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Bridging the 'knowing-doing' gap in VLSI

Posted: 30 Nov 2010     Print Version  Bookmark and Share

Keywords:CDNLive! University Conference  VLSI education  semiconductor industry 

A panel of industry and university veterans gathered at the Cadence CDNLive! University Conference on 18 Nov. 2010 to deliberate on how to improve the quality of VLSI education in Indian engineering institutes at the Graduate and Post Graduate level.

In his opening remarks at the panel discussion titled "Forging a win-win Industry-Academia collaboration in VLSI education," C.P. Ravikumar, panel moderator and director of University Relations, TI said, "The semiconductor industry moves at a much faster pace than the academia can possibly catch up. The depth and breadth of knowledge in this area has been phenomenal. The gap therefore is bound to exist and we have to do a lot in order to bridge that gap."

With varied industry expectations from the academia, there was a "need to have an agreement on what needs to be included in VLSI education," according to Ravikumar, referring to the stress on fundamentals vs. skills acquired while using tools; relevance of silicon experience vs. actual process of fabricating a chip; levels of abstraction; and focus of VLSI education at the graduate vs. post graduate level.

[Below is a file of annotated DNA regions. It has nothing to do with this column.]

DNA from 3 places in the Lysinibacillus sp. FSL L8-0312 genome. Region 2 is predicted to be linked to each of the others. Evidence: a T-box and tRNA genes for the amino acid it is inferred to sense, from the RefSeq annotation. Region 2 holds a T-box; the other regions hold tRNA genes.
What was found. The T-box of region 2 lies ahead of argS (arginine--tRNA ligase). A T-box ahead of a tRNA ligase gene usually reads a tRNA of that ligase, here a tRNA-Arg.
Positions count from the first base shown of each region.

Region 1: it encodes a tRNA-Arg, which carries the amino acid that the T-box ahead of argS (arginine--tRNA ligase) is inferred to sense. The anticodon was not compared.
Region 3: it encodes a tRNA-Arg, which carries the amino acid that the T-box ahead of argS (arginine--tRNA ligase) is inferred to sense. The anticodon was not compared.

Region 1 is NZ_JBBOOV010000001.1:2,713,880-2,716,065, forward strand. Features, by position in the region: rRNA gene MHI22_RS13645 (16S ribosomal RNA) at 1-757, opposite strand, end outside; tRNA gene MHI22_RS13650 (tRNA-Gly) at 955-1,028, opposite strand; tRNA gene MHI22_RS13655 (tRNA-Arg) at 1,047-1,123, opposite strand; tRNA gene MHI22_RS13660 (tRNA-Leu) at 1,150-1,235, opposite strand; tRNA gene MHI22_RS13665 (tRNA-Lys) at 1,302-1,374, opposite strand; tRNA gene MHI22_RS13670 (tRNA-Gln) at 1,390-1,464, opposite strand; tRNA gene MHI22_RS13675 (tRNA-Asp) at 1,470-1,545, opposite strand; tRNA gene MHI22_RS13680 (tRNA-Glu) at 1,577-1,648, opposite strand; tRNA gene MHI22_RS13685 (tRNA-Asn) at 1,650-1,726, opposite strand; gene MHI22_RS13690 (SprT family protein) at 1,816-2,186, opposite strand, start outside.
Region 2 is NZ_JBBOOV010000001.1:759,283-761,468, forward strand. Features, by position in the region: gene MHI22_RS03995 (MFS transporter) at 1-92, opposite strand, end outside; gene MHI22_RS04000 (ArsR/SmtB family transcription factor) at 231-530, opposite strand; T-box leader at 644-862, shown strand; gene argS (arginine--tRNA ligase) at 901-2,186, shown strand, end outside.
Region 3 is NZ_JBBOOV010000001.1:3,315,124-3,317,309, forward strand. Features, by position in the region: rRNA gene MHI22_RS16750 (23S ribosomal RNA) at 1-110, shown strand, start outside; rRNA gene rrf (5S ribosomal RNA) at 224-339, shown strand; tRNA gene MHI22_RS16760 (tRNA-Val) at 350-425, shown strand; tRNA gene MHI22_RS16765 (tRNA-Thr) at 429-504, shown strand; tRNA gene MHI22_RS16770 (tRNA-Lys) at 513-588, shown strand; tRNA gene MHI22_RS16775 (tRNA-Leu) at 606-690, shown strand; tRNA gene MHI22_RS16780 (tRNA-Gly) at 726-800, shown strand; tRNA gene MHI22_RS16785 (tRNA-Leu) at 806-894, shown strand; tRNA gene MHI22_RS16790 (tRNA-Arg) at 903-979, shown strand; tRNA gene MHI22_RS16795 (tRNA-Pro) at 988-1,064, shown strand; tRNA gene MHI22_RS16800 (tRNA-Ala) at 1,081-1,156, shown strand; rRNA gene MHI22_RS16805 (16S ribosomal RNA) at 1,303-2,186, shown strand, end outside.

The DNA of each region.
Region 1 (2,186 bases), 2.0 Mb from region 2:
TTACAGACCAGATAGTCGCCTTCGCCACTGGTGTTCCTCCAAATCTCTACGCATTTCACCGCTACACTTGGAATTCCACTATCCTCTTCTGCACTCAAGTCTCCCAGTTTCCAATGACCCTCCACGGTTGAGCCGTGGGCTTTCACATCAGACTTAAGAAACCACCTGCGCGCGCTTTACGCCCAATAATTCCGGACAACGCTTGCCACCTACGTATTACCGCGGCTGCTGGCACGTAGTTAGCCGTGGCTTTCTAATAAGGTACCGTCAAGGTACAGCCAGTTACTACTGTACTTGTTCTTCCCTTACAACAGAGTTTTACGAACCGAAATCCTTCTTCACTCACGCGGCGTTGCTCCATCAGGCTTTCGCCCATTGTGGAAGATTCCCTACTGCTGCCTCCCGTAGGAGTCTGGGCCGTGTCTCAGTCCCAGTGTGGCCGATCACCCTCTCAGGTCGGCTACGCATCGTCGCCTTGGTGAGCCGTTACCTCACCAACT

University woes

NIST Behrampur University professor, A.K. Panda blamed the lacuna on the lack of information about the semiconductor industry, untrained faculty, disparity in the syllabus and the cost of VLSI tools. Panda touched upon the example of the IT industry and its initiatives in reaching out to the faculty members with training programmes such as Wipro Mission 10X that trained 10,000 faculty members in 3 years.

Panda said "The IT industry realised that if the faculty was trained, the students would be trained automatically. So the semiconductor industry must also do something similar through VLSI society of India or ISA." He urged the Indian Semiconductor Association (ISA) or VLSI society of India to introduce VLSI certification courses that were on par with courses such as SCJP, CCNA and .NET for IT students. He chided the industry for not having a suitable recruitment plan. "Can the semiconductor industry recruit the students before the IT industry," was Panda's bold question to the industry representatives.

Industry views

K Krishna Moorthy, managing director, National Semiconductor India Design Centre retorted saying "VLSI is not something you can learn and practise as easily as a .NET. It's slightly different in terms of what's required. It takes about 10 years to say that you are a good chip designer. It's a long haul."

Moorthy provided an example of how National Semiconductor (National) with partners such as Sun Microsystems and Cadence helped IIT-Kharagpur to set up an advanced VLSI lab. He praised IIT-Kharagpur for leap-frogging and creating the "world's largest" VLSI Consortium where students had designed and taped-out Silicon with a success rate of 85 per cent.

 CDNLive University Conference: Panel discussion

Left to right: C P Ravikumar, K Krishna Moorthy, Ajit Kumar Panda, KRK Rao and R Parthasarathy.


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